Why Baby May Suddenly Refuse the Breast
Learn why babies stop nursing—and how to get your baby breastfeeding again.
It's very rare for babies to wean themselves off the breast. So, if your baby suddenly seems reluctant to breastfeed, it might be what's referred to as a nursing strike. It signals that something is different-though not necessarily wrong-and has caught your baby's attention. Don't take it personally! Comfort your baby, and keep offering your breast. Before long, your baby will start nursing again. If they don't, reach out to your WIC breastfeeding staff for tips and support.
What might be the cause
Many moms are confused when their babies go on strike. Some common reason why babies may go on strike are:
- Your baby is not feeling well. It could be from a cold, ear infection, stuffy nose, upset stomach, injury, teething, thrush, cold sore, or other reasons.
- Your baby is upset. Maybe there is a big change in nursing routine, you were apart for a long time, or your baby's environment is uncomfortable.
- Your baby is distracted. Perhaps there are fun things happening nearby.
- Your baby is getting less milk from you. Supplemental bottles may cause milk production to drop, but there are other reasons for low milk supply as well.
- You smell different. This can be from a new soap, deodorant, or perfume.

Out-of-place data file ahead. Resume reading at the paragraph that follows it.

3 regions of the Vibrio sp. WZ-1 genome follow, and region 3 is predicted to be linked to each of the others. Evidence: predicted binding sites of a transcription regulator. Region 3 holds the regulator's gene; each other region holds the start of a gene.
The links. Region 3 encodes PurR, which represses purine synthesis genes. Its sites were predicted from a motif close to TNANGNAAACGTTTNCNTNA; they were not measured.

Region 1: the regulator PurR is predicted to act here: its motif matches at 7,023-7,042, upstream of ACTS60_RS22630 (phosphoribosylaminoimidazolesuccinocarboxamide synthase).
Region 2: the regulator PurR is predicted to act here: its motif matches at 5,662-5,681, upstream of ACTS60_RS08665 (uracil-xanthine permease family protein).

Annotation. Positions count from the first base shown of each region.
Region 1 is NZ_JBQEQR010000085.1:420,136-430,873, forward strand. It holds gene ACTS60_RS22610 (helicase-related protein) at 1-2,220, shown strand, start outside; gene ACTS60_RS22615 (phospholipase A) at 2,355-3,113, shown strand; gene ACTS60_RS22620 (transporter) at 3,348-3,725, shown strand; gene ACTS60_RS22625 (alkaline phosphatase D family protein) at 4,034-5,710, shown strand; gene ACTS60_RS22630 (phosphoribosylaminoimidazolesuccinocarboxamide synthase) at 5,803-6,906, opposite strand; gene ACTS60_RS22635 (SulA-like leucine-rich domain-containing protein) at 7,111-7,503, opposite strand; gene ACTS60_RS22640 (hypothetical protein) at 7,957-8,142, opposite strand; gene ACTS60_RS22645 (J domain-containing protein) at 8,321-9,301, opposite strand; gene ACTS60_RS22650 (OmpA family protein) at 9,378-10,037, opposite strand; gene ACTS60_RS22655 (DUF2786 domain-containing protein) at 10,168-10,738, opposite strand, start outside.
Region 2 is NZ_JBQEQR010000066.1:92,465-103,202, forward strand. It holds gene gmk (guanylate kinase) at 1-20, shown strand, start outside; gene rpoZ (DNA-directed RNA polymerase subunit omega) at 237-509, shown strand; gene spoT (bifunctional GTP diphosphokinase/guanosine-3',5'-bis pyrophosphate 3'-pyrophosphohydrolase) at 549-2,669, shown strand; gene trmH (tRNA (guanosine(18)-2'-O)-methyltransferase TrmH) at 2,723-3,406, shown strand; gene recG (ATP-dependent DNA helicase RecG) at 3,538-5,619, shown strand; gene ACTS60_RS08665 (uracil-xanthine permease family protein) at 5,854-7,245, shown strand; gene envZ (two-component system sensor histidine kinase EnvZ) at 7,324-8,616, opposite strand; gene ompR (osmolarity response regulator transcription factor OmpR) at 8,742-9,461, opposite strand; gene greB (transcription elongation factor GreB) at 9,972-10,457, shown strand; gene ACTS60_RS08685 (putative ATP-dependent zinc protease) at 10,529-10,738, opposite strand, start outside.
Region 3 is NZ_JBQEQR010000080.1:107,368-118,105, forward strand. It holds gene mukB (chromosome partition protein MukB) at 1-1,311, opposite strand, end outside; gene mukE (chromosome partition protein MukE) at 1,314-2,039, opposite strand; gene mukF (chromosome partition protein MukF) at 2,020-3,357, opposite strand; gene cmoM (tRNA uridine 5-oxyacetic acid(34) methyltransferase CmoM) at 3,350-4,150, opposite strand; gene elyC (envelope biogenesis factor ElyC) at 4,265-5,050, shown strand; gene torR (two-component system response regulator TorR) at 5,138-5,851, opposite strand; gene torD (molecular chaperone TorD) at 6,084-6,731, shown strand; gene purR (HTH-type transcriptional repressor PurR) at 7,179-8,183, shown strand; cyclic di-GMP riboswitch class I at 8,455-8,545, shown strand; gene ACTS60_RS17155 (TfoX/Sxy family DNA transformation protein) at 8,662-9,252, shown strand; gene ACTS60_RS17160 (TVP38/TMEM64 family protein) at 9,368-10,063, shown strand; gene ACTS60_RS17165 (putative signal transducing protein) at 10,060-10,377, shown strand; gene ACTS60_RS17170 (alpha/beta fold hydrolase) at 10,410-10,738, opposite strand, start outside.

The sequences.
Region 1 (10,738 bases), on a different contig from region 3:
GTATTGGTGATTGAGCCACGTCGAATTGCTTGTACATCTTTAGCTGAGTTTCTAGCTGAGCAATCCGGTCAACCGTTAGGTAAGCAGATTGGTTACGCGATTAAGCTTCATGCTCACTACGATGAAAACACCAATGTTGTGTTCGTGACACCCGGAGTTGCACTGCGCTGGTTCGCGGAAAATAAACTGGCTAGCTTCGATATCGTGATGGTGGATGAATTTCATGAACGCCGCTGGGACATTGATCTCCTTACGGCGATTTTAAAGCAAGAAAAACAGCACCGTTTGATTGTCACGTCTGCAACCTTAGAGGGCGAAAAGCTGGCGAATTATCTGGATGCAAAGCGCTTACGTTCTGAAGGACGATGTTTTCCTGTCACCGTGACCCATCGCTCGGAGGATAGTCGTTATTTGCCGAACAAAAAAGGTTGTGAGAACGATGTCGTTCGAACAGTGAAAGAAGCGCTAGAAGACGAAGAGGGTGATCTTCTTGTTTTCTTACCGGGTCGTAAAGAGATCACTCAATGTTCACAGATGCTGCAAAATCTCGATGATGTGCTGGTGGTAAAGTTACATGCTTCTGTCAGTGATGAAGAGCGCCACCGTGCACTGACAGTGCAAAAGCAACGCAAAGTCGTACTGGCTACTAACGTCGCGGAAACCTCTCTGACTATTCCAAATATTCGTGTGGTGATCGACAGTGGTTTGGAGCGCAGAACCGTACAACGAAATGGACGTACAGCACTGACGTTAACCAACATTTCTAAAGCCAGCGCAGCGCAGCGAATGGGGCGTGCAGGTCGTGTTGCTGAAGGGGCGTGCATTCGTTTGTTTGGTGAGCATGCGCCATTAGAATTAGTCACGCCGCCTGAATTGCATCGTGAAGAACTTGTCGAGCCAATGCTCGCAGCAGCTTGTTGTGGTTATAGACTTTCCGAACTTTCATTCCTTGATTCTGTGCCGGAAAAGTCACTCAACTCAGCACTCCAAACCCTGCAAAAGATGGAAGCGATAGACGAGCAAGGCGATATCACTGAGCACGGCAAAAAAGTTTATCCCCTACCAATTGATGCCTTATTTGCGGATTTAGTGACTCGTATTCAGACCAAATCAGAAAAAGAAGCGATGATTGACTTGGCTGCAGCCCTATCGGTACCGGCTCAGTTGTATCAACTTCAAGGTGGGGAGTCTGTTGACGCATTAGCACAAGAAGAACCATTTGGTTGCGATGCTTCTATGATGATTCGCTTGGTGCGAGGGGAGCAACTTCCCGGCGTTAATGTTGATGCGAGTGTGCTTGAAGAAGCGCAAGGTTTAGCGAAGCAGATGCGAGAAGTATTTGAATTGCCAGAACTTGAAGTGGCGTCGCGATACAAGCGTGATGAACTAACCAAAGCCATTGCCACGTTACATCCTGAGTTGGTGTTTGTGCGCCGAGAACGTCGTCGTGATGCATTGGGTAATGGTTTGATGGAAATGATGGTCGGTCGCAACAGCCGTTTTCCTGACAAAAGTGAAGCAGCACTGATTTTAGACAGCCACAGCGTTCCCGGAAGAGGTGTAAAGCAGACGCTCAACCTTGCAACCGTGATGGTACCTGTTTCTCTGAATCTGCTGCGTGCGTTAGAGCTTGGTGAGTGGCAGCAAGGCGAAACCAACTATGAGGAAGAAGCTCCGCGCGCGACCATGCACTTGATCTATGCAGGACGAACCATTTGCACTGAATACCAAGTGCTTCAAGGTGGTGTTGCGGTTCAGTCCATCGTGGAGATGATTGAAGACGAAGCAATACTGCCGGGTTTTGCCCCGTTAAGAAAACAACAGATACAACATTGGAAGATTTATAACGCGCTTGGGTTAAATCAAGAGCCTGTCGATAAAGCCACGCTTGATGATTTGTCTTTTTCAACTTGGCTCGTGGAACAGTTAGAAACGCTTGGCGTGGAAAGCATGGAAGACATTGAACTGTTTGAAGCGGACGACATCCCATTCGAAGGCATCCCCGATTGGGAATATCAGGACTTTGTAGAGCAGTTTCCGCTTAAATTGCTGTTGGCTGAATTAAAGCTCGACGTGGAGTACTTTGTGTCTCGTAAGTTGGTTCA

- Your baby bit you while nursing. Your baby may pause breastfeeding if a bite caused you to react strongly, like a loud "ouch!"
What you can do
Don't worry. With your gentle persistence, the refusal will end. If your baby is less than 1 year old and has been breastfeeding well up to this point, chances are they're not ready to give up breastfeeding. Here's what to do:
- Keep putting your baby to your breast. Try this when your baby shows hunger signs or seems sleepy, and just after your baby wakes up. If your baby is frustrated, stop and try again later.
- Give your baby extra loving. Give your baby extra cuddles, touches, and comfort. Hold your baby skin to skin, and keep your baby close.
- Pump or hand express your milk. Do so at the times your baby used to nurse. Feed your milk to your baby. That way, you will keep making enough milk and will be less likely to get plugged ducts or engorged breasts.
- Try different nursing positions. A different breastfeeding position can make your baby more comfortable.
- Nurse in a calm, quiet spot. Babies may strike when they are older, as they begin to notice the world. They may snack instead of nursing for long sessions. Try breastfeeding away from TV sounds and bright lights.
- Keep your routine. Keep your baby's routine as regular as you can.
- Visit your baby's doctor. Make sure there's not a medical cause for your baby not wanting to breastfeed, and ask for advice.
Above all, keep trying to breastfeed your baby. Your baby will most likely be breastfeeding again before you know it. Need help? Ask your WIC breastfeeding staff.